Many software developers have found great success moving their products online. One shining success store is Valve's Steam engine, which has cranked up the company's profits and has been so successful that it now distributes games from other companies, like Take Two, for a fee. Another example of the success of online software has been Apple's App Store, which game developers are flocking to.
The bottom line is that online software distribution saves in packaging and disk production costs, as well as cutting out publisher and retailer cuts.
Now in what some are perhaps sensationally calling the beginning of the end for brick and mortar (B&M) software sales, Microsoft is becoming the latest company to move to offering its software online.
Microsoft quietly launched its Microsoft Store today, which offers directly digital copies of Microsoft Windows Vista, Microsoft Office, and more. It also sells assorted Microsoft gadgets and accessories, which while significant, are overshadowed by the fact that Windows is directly available for sale and download for the first time.
The approach, with Microsoft and some others refer to as Electronic Software Distribution (ESD) has its perks too. Microsoft mentions the faster reception over mail orders. It describes, "The big difference is that after your payment is confirmed, you can immediately download the product to your computer and install it right away. There is no longer any need to pay for shipping costs and waiting for the big brown truck to drive across the country. You’ll be able to enjoy your software almost immediately – all it takes is the download time of the product, which will vary depending on the size of the digital download."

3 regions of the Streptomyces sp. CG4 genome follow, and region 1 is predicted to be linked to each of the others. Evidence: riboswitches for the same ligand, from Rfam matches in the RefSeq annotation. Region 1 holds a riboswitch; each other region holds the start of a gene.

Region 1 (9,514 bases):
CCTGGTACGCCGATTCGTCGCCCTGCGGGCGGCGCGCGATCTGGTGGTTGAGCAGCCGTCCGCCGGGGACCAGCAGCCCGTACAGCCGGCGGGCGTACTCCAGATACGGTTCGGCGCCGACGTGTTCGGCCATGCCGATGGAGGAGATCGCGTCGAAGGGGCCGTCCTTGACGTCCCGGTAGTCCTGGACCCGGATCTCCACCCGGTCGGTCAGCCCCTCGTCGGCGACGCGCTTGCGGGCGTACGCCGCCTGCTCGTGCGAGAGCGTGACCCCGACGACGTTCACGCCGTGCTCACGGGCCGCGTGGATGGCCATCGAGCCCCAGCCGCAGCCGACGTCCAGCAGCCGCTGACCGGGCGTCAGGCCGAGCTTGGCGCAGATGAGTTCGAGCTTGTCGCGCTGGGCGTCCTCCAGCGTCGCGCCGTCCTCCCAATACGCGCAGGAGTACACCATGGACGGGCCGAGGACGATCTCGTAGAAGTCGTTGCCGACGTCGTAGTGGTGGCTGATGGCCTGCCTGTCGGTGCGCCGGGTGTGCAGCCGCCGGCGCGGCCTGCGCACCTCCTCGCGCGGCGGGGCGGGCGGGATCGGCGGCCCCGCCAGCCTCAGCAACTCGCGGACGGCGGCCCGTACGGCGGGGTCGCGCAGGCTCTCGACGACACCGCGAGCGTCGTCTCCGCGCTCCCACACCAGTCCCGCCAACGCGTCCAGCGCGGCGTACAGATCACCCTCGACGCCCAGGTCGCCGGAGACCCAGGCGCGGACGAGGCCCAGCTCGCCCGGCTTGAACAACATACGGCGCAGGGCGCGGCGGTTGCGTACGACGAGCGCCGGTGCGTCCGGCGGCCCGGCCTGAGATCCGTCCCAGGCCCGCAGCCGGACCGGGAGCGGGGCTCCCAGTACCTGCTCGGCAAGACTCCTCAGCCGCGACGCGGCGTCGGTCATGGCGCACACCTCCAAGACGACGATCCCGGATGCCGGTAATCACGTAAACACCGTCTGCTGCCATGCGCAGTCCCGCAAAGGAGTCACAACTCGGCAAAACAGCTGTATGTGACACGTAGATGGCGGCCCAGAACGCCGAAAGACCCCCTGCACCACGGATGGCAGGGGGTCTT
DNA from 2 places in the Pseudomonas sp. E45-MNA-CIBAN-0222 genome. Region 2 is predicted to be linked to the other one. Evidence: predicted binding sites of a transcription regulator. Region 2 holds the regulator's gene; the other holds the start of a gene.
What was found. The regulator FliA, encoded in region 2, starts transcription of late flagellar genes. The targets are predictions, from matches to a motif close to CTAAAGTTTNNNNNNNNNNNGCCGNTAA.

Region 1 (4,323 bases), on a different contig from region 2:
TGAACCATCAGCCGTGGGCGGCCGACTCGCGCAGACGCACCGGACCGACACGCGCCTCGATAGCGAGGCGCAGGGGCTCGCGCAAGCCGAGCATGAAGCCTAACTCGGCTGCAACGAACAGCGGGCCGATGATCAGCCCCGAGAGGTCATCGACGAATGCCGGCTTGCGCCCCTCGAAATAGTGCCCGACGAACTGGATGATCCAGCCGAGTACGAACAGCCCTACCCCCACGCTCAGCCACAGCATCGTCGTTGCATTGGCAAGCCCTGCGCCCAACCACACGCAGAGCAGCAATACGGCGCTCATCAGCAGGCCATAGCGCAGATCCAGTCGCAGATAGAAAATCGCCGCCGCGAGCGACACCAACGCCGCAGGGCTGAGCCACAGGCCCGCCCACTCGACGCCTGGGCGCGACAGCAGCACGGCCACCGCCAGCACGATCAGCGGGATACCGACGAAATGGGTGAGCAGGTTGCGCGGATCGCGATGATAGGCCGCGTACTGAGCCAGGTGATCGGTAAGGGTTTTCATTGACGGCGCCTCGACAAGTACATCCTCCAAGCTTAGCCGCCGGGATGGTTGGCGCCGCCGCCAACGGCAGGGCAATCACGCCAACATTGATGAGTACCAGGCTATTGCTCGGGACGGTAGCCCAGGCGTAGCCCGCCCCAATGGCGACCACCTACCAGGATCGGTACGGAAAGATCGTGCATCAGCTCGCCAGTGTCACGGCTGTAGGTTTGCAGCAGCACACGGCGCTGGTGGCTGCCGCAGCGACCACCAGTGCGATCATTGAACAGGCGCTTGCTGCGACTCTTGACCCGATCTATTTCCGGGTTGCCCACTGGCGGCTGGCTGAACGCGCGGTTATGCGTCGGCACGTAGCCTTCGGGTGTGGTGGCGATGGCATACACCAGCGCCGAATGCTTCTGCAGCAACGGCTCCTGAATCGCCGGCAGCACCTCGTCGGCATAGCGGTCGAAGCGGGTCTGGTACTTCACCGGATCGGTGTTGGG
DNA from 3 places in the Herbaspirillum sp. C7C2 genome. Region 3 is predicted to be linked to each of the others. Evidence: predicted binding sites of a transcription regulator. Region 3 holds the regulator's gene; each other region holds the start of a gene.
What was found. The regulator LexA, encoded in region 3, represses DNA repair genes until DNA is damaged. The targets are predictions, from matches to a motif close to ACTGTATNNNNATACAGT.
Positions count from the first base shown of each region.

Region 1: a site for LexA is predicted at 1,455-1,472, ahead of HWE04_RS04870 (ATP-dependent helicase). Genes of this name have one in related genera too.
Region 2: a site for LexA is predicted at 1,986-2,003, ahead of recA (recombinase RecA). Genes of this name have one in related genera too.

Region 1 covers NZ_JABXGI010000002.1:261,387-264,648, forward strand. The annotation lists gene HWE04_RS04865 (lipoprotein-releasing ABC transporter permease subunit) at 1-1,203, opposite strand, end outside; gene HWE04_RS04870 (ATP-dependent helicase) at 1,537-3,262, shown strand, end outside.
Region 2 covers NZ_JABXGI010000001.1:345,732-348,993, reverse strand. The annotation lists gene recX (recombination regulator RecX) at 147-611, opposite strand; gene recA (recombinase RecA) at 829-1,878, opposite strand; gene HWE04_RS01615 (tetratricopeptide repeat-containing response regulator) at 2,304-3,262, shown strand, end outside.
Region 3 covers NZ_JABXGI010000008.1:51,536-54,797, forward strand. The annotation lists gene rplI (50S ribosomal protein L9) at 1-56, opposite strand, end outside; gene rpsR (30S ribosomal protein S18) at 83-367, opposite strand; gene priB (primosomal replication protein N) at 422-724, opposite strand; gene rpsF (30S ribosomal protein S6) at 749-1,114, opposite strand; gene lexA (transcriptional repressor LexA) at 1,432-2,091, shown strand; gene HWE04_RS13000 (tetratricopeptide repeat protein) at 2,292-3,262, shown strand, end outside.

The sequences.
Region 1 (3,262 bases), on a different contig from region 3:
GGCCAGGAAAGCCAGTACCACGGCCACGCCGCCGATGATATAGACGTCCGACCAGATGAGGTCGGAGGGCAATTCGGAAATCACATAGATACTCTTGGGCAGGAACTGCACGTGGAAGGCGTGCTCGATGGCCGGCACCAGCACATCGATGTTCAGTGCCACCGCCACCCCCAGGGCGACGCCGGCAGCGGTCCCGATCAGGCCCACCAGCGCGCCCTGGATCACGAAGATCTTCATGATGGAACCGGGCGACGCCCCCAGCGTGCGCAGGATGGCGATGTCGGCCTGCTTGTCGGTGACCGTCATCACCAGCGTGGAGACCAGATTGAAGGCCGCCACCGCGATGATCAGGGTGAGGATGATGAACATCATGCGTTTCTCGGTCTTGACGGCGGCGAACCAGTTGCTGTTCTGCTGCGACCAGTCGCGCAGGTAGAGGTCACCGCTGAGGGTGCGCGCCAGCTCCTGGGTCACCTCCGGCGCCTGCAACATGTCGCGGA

However, even more useful is a benefit hidden in the text of the announcement. Until mainstream support for the product ends, you can redownload it to your computer whenever you need it. Not having to search around for validation keys on the backs of CD cases or in product manuals certainly seems to make the online version of Windows a superior choice.
Some are already accusing Microsoft of shooting resellers and retailers in the back with the decision. In alarmist fashion, they are saying that Microsoft's decision signals the death of packaged software. These critics continue with gloom and doom predictions about the fate of OEMs and their ilk.
In reality, this probably isn't the case. While Microsoft surely wants to slowly transition towards the more profitable purely online sales model, it will still continue to sell packaged versions of Windows for a long time. While this transition will likely hurt retailers and resellers significantly, it won't be a fatal blow, and they will have time to seek other business strategies. And in the meantime, the continued availability of packaged Windows at brick and mortar stores will help Microsoft reach some that do not have adequate internet connections to make such installations feasible.
Why did it take Microsoft, who usually set the software industry curve, so long to adopt direct online sales? One likely explanation is the firestorm of criticism from retailers and the media that they knew would follow. However, with more and more users headed online (currently 80 percent of Americans use the internet regularly); the choice was simply too tempting and financially rewarding for Microsoft to pass up. And for the user it's a win-win situation, as it provides more options and some very handy benefits.